The algebraic nsimplices are used in higher KTheory and in the definition of higher Chow groups.
This section requires expansion. (December 2009) 
Simplices are used in plotting quantities that sum to 1, such as proportions of subpopulations, as in a ternary plot.
In industrial statistics, simplices arise in problem formulation and in algorithmic solution. In the design of bread, the producer must combine yeast, flour, water, sugar, etc. In such mixtures, only the relative proportions of ingredients matters: For an optimal bread mixture, if the flour is doubled then the yeast should be doubled. Such mixture problem are often formulated with normalized constraints, so that the nonnegative components sum to one, in which case the feasible region forms a simplex. The quality of the bread mixtures can be estimated using response surface methodology, and then a local maximum can be computed using a nonlinear programming method, such as sequential quadratic programming.^{[10]}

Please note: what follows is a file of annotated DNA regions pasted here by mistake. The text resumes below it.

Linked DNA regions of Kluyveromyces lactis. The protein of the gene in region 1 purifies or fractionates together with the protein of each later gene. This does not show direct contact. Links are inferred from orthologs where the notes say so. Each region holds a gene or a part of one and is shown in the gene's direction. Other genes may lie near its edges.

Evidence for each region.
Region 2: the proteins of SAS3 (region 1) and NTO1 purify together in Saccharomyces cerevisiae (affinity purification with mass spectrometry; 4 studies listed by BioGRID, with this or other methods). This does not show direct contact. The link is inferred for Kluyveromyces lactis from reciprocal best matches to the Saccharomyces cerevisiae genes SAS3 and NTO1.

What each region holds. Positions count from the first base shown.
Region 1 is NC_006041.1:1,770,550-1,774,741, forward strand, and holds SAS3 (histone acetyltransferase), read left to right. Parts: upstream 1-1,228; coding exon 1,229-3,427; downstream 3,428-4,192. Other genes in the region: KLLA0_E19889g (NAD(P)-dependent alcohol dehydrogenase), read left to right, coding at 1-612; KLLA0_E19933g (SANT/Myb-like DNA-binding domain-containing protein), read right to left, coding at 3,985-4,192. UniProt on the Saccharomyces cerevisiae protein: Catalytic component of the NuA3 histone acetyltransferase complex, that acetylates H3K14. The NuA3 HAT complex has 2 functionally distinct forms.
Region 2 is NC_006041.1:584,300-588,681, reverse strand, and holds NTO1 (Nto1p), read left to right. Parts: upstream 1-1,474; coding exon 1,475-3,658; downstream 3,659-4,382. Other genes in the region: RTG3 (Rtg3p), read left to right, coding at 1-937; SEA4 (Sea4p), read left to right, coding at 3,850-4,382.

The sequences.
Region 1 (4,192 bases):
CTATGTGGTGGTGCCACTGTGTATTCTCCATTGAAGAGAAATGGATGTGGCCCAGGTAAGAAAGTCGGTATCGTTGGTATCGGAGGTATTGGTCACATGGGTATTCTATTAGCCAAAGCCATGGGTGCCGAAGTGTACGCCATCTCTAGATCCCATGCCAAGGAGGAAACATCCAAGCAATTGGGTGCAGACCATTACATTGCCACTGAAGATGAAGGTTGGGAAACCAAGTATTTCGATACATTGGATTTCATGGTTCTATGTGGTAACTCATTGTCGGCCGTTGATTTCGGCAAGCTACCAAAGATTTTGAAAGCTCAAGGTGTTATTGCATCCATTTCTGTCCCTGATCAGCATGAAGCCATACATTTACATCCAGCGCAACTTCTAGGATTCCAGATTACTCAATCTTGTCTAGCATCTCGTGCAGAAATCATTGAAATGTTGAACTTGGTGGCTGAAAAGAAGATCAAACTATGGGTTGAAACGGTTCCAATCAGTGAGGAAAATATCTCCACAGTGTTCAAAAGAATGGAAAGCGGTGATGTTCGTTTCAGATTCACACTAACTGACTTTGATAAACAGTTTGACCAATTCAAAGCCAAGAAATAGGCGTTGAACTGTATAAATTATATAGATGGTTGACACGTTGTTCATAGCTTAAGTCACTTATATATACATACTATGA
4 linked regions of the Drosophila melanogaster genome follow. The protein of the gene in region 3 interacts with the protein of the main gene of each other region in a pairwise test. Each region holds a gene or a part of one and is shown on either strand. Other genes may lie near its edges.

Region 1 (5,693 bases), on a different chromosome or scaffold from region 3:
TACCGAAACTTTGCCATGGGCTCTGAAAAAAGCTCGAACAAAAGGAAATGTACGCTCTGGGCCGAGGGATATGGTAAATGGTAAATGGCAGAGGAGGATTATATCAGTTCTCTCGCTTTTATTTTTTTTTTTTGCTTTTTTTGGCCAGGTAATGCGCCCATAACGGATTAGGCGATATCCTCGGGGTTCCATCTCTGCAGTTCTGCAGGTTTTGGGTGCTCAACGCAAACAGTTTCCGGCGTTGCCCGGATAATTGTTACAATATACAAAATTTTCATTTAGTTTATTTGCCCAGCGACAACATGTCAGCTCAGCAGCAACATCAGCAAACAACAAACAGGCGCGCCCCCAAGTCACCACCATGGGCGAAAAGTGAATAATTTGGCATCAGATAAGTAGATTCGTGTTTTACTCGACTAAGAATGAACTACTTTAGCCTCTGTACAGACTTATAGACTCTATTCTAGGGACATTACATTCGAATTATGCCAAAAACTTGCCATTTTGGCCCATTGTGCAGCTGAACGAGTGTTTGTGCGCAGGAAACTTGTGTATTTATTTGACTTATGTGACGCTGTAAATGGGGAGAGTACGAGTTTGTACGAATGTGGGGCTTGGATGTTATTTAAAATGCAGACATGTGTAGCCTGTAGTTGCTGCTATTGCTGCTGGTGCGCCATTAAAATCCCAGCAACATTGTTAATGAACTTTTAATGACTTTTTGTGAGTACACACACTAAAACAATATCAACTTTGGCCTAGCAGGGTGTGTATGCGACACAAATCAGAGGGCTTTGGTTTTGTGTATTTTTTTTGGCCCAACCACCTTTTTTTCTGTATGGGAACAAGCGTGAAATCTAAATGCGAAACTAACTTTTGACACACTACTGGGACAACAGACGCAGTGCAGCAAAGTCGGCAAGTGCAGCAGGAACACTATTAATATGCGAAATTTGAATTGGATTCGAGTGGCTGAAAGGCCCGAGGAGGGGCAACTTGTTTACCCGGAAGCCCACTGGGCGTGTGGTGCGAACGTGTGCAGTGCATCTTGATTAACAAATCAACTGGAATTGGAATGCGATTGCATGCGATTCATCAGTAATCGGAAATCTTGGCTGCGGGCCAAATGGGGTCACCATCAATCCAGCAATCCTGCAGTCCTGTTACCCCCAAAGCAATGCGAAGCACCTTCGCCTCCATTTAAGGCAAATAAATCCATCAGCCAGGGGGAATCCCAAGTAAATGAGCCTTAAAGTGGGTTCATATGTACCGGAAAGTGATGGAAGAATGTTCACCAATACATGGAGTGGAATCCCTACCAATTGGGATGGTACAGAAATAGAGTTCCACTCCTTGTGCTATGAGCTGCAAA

In operations research, linear programming problems can be solved by the simplex algorithm of George Dantzig.
In geometric design and computer graphics, many methods first perform simplicial triangulations of the domain and then fit interpolating polynomials to each simplex.^{[11]}